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Front. Psychiatry, 19 May 2022
Sec. Neuroimaging
Volume 13 - 2022 |

Development of a Novel Retina−Based Diagnostic Score for Early Detection of Major Depressive Disorder: An Interdisciplinary View

Xiao Liu1, Shunkai Lai2, Shisi Ma1, Hong Yang1, Lian Liu1, Guocheng Yu1, Shuming Zhong2, Yanbin Jia2* and Jingxiang Zhong3,1*
  • 1Department of Ophthalmology, The First Affiliated Hospital of Jinan University, Guangzhou, China
  • 2Department of Psychiatry, The First Affiliated Hospital of Jinan University, Guangzhou, China
  • 3Department of Ophthalmology, The Sixth Affiliated Hospital of Jinan University, Dongguan, China

Background: Clinically effective markers for the diagnosis of major depressive disorder (MDD) are lacking. Alterations in retinal features are closely related to the pathophysiological progression of MDD. However, the reliable retina-related diagnostic model for MDD remains to be developed. Thus, our study aimed to quantitatively evaluate retinal vascular and structural changes in MDD patients and to develop a reliable diagnostic model of MDD based on retinal parameters.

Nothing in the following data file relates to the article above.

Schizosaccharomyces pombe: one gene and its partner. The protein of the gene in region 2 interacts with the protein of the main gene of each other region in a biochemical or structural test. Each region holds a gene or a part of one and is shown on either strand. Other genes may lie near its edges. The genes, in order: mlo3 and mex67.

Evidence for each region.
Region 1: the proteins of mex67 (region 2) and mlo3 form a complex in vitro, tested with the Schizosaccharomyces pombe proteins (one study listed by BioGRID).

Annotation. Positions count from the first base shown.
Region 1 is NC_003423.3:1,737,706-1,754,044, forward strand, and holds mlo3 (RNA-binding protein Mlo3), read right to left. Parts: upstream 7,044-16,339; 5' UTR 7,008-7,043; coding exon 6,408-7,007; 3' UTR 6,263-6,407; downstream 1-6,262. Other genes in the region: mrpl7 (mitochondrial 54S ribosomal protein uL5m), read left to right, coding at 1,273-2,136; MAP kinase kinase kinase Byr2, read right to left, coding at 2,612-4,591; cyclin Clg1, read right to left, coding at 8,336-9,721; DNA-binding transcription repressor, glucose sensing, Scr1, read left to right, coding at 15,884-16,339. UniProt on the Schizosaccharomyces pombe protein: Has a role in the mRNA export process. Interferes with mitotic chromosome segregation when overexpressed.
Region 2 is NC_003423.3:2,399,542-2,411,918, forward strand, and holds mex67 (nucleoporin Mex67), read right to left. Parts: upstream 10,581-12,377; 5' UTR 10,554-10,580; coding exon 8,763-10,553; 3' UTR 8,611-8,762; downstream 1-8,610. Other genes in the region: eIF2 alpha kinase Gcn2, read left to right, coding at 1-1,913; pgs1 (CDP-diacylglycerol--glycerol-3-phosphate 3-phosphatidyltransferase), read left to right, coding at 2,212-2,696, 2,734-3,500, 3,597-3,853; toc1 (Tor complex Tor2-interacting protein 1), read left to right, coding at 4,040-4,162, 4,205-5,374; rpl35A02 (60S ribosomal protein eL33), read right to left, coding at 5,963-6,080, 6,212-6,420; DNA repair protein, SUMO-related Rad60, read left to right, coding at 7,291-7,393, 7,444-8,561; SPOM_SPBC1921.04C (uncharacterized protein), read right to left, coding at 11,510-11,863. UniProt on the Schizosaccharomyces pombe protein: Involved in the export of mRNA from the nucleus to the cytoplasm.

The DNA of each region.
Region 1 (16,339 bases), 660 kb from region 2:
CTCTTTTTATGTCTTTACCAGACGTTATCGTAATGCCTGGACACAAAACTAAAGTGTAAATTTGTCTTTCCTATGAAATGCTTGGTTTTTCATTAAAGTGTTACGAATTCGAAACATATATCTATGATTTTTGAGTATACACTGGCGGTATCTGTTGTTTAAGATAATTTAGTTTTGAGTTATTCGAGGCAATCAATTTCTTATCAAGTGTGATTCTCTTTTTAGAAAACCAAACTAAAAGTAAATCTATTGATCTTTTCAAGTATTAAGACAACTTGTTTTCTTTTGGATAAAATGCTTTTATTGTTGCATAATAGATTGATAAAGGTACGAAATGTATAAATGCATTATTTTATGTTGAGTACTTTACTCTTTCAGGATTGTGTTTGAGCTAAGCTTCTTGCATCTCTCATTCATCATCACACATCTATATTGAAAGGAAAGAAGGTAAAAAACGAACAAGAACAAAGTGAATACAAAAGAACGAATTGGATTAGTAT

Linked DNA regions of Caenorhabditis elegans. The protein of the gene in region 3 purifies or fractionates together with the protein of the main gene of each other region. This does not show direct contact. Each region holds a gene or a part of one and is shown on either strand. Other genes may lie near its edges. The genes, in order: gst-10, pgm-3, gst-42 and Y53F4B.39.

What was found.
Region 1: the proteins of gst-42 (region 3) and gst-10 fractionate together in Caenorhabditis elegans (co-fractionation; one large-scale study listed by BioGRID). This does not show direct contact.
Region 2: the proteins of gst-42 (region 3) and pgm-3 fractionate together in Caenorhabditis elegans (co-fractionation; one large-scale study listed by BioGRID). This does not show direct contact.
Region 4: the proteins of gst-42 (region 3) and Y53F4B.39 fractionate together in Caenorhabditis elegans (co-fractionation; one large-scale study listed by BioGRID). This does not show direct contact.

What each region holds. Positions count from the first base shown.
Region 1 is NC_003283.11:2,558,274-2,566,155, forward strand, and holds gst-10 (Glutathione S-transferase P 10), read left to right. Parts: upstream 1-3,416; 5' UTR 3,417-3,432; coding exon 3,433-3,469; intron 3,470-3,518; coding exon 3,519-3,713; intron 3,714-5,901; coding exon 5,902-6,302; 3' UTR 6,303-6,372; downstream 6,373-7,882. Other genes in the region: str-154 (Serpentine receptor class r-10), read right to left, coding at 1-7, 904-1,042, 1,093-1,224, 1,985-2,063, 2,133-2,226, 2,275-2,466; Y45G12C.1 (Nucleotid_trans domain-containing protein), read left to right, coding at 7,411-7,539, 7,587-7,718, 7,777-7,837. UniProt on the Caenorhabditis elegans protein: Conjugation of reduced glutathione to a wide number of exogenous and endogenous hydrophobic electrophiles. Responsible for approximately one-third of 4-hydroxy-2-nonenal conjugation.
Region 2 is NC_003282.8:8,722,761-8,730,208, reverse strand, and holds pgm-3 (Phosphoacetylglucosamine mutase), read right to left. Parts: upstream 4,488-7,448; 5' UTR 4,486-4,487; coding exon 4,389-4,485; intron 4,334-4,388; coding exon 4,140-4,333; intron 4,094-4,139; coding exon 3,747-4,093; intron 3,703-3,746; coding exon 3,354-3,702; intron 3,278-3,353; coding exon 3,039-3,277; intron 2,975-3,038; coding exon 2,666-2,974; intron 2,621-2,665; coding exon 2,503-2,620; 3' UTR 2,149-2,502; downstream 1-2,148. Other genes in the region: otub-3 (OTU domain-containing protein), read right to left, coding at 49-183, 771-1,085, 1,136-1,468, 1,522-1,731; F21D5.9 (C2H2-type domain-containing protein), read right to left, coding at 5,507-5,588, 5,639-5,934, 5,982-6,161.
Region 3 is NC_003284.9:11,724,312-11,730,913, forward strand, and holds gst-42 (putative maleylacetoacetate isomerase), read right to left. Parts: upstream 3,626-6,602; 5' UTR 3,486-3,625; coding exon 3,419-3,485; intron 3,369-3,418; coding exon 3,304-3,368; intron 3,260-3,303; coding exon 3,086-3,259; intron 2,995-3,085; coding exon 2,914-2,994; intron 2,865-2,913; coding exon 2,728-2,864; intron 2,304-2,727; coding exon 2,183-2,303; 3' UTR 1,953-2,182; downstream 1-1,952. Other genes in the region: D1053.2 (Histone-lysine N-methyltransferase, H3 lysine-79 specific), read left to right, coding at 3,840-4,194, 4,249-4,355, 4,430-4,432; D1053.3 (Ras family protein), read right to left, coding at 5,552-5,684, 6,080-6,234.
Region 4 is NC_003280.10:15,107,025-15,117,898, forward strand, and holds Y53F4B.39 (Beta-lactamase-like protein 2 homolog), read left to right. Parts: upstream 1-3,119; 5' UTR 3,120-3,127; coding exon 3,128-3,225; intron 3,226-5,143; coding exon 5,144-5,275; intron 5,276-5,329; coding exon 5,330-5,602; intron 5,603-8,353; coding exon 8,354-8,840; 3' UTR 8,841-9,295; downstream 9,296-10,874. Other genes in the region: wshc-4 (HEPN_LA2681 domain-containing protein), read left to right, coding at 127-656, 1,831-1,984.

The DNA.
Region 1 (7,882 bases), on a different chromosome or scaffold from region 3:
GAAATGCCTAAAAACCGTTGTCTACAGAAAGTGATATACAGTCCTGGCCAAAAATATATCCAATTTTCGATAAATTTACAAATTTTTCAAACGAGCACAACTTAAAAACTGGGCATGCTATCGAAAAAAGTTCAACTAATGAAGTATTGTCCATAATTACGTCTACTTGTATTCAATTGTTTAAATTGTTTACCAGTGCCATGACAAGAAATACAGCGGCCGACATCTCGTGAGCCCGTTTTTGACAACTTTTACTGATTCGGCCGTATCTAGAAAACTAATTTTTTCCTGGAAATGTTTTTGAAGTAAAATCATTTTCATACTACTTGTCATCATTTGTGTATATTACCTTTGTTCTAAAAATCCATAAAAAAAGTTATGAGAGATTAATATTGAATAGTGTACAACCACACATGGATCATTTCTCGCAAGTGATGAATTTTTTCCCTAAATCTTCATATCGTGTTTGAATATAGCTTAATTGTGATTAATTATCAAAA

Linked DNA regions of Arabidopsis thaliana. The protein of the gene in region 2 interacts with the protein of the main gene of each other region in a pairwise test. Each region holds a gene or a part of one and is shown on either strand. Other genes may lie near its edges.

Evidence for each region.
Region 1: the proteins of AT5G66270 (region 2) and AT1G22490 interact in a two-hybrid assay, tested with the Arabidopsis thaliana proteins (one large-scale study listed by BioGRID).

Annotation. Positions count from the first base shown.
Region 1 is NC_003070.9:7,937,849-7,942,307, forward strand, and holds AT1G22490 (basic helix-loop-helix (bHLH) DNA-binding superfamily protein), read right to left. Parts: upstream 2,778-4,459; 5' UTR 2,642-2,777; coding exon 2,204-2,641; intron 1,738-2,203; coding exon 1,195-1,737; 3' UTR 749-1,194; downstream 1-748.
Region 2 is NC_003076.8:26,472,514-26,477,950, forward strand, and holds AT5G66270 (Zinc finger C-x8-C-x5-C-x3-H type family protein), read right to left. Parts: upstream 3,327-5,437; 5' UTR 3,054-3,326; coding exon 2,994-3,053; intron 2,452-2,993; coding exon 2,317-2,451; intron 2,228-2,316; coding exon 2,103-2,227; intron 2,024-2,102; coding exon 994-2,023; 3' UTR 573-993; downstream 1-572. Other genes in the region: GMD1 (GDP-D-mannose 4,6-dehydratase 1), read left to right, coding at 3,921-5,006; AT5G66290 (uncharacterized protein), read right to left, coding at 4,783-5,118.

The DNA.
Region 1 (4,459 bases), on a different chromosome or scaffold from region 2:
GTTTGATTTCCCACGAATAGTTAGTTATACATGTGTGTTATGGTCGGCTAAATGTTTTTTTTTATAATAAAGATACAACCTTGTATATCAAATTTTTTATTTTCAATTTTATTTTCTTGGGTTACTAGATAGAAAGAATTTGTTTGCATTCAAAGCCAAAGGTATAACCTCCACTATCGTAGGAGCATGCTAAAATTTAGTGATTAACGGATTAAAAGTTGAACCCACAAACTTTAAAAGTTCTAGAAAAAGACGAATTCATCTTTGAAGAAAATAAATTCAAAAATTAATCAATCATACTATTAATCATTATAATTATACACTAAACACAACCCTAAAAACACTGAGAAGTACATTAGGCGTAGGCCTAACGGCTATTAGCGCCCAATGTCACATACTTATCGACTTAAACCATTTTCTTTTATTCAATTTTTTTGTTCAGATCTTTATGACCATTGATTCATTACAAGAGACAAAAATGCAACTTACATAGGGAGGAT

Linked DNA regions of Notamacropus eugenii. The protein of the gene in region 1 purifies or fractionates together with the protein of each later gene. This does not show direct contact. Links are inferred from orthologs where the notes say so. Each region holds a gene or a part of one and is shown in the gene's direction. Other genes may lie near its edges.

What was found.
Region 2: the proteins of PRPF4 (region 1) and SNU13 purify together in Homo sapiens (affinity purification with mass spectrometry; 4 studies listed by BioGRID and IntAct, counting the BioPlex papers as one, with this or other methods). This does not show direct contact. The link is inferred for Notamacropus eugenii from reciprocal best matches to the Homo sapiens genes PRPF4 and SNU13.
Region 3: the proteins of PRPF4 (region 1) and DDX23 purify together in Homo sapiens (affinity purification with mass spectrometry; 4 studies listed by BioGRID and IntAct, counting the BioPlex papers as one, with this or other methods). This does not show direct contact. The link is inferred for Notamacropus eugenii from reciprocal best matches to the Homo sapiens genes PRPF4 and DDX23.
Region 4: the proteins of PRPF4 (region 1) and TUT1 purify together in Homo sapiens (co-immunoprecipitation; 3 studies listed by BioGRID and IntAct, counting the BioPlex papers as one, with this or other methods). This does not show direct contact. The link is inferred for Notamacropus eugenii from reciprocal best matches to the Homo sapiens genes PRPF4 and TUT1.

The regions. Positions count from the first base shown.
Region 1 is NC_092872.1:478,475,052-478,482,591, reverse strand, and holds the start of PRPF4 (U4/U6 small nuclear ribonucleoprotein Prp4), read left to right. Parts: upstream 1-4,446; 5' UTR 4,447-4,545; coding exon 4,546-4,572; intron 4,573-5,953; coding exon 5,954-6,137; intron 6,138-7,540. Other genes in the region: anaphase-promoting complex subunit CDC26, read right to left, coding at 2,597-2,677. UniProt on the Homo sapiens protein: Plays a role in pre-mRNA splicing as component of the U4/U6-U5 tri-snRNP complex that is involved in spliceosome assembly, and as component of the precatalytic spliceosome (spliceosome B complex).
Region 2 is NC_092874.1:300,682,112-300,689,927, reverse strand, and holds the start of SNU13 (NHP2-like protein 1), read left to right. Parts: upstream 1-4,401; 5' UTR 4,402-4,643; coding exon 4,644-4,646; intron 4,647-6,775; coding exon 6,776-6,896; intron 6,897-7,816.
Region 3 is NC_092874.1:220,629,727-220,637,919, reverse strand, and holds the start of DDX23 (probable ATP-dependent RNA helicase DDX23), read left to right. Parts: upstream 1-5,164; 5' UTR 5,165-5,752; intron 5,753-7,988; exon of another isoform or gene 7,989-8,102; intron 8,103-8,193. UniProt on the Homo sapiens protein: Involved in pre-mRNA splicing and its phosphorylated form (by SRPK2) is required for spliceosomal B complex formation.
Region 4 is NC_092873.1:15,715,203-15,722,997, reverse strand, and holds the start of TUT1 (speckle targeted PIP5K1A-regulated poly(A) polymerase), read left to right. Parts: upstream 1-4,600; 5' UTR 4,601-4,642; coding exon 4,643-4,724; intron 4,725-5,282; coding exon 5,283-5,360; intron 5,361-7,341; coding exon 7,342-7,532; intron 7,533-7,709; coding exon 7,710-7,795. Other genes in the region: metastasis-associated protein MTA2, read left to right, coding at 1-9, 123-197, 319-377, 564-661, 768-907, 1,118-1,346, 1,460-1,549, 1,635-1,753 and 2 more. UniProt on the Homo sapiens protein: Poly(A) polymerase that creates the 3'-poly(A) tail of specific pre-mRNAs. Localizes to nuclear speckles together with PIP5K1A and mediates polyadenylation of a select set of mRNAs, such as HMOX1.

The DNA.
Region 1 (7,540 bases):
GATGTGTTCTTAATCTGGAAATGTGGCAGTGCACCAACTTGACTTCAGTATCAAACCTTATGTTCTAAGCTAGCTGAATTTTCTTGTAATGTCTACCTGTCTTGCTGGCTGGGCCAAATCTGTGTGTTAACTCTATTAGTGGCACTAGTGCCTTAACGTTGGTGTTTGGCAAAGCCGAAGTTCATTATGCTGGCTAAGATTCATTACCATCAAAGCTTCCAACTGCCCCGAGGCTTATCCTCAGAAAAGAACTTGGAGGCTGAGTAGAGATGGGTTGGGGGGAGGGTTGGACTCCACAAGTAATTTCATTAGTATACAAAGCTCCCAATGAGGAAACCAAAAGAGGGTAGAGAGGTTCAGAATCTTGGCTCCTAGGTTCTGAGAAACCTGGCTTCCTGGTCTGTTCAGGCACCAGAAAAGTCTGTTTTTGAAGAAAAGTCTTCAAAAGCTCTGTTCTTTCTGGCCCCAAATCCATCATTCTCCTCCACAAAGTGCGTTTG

Methods: Seventy-eight patients with MDD and 47 healthy controls (HCs) underwent retinal vessel density and structure examination using optical coherence tomography angiography and visual field examination using perimetry. Independent-sample t test was used to assess the differences in retinal parameters between the groups. Meanwhile, we constructed the corresponding retina-based diagnostic model by LASSO logistic regression. Finally, the diagnostic ability of the model was evaluated by area under the curve (AUC) of receiver operating characteristic curves and calibration plot of nomogram.